You know how there are some people who seem to have everything, or to whom everything seems to come so easily? I am not one of those people. While I have certainly had some triumphs and victories in my life, they seem to be short-lived or overshadowed by the fight that follows it.
I have always had to negotiate or fight for everything I’ve attained, or I’ve had to prove myself before given a chance. I wasn’t the most popular girl in school, but I was friends with those girls. I wasn’t the smartest kid in the class, but I got close. I wasn’t the best athlete or most talented singer or dancer, but I held my own and might be considered “above average” in some circumstances. The most recent fight was a few years ago with losing my job during the recession and the financial struggles that followed, including filing bankruptcy. After going through that, I finally met my life partner, and things began to fall into place. We moved in together, and a year later I found out I was pregnant – with twins. He then proposed to me at Thanksgiving. I felt as though I could FINALLY begin to enjoy life! Maybe – just maybe – the Lord wanted me to go through all that I had been through so that I could appreciate the blessings when they finally came. “Everything happens for a reason”, right? I could swallow that logic, because Lord knows I had learned a lot about myself and others, and felt I was a much better – and stronger – person for having been through it all.
Then preeclampsia happened.
If you’ve never heard of preeclampsia, it is a condition that can occur during pregnancy. I’ve seen statistics that say it happens in about 5-8% of all pregnancies. Leave it to me to fall into such a rare statistic. No one is really sure what causes preeclampsia, but they have identified some factors that tend to make some women more likely to develop preeclampsia, including having your first child after the age of 35 (check), carrying multiples (check), and having a pre-existing condition with the heart (check). So what is preeclampsia? In short, the body begins to reject the pregnancy. The condition develops after 20 weeks, and is diagnosed by sudden onset of high blood pressure and protein in the urine. From there, things can escalate very quickly and include severe swelling of the body, fatigue, headaches, visual disturbances (i.e. seeing spots or auras and/or having sensitivity to light), and even higher blood pressure and higher protein counts in the urine. If not caught soon enough, preeclampsia can escalate to full eclampsia, which includes seizures and can be potentially fatal for the mother and/or baby.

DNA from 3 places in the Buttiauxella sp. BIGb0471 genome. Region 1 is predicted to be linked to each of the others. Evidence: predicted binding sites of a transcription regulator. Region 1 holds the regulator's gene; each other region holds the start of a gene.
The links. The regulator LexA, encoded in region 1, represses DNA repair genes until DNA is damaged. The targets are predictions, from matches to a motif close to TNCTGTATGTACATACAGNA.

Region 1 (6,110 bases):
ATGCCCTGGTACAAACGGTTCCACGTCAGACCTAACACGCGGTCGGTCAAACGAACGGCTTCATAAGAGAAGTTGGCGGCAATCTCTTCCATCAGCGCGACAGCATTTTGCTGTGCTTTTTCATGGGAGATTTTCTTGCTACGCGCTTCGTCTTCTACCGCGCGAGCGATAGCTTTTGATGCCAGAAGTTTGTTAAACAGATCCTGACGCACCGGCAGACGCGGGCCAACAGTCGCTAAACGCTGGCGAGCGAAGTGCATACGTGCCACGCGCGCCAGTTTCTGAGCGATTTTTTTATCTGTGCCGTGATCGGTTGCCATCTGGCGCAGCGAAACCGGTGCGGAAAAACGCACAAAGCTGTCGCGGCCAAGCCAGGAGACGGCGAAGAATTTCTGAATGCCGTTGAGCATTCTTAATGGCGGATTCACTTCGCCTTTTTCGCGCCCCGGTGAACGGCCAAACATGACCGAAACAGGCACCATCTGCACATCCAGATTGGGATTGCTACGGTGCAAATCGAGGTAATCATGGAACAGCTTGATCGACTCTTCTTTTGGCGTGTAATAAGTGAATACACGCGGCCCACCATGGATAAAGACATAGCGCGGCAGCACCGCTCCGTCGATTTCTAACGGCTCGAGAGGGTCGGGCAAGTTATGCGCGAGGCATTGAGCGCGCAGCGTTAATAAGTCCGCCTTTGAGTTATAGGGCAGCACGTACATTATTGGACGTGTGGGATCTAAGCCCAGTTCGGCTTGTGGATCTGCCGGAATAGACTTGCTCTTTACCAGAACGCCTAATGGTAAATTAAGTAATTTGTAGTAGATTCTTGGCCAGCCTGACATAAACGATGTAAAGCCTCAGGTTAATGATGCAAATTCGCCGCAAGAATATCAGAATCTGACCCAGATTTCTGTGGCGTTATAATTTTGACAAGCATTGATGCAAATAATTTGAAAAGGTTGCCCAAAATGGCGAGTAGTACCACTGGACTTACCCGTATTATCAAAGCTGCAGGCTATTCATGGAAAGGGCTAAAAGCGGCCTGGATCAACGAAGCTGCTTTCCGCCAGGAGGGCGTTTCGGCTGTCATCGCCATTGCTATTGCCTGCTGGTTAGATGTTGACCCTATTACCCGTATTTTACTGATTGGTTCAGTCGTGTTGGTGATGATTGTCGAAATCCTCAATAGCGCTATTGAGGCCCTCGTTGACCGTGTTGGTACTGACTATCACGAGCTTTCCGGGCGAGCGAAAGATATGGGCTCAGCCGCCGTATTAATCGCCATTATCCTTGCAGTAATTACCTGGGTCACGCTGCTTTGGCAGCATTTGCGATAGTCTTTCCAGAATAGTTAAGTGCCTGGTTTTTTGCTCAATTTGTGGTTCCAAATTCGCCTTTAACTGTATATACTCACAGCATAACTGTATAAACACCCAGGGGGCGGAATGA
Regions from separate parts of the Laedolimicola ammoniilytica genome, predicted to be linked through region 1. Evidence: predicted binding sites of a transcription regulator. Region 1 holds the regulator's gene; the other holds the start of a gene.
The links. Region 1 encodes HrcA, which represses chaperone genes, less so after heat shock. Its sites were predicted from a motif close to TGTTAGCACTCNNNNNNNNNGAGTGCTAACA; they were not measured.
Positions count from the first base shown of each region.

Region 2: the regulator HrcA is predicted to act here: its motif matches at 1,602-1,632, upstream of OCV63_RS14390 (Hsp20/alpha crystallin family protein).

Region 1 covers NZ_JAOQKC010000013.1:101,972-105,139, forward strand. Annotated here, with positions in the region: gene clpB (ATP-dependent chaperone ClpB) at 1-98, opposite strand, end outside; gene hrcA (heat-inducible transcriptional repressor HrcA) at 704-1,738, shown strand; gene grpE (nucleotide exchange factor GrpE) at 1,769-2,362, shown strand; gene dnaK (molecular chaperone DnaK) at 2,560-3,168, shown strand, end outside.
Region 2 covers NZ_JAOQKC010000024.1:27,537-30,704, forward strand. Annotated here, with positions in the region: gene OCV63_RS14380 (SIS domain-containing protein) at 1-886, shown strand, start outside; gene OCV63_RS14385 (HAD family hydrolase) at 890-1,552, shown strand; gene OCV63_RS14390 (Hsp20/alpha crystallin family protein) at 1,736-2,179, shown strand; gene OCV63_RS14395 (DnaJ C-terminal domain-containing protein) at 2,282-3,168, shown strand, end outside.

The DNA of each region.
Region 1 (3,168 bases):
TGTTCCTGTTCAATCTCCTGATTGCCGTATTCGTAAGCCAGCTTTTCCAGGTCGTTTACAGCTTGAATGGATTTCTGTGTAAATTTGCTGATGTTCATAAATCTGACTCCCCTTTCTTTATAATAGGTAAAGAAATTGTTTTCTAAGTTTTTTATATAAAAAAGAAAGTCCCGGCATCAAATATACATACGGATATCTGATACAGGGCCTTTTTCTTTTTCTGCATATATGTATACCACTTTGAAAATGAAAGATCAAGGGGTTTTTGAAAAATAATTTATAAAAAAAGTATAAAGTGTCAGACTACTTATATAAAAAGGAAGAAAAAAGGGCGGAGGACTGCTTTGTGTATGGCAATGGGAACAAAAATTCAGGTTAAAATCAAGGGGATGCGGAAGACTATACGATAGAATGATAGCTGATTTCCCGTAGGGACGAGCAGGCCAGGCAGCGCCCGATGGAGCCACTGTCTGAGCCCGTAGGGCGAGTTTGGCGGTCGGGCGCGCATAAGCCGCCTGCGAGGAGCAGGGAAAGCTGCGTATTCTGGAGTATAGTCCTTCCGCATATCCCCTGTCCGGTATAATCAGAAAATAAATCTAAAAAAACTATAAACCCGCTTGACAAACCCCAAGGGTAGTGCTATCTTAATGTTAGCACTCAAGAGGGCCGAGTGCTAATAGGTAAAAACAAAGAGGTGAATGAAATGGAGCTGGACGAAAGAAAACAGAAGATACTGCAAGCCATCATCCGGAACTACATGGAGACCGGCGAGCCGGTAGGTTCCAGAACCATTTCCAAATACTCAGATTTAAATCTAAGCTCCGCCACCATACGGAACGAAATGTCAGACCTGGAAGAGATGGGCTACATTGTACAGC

Mine was caught by doctors at 25 weeks, but in hindsight, I think I had early symptoms at about 21 weeks (the week of Thanksgiving). After 3 weeks of bedrest and missing out on much of the Christmas season, I went into the hospital on January 7th and delivered my twin girls on January 10 at 28 weeks and 1 day. Today marks two weeks since delivery, and my girls still have a long haul in the NICU. My oldest, Bella, has been doing well from day one, is breathing on her own with only a nasal cannula on minimal settings to give her a little boost of oxygen, and continues to increase her feedings of breast milk. However, my youngest baby girl, Bristol, has been struggling since about day two or three – unable to breathe on her own and relying on a jet ventilator which beats her lungs with puffs of air at a rate of about 400 breaths per minute.
Because I like to write, and because we have so many out there that are praying for us and asking for updates, I decided to begin telling my story here on my blog. Our family and friends have already been receiving updates via Facebook, but even many of them haven’t heard the whole story, or understand what preeclampsia is and what it did to me (and my new little family). Stay tuned for our story….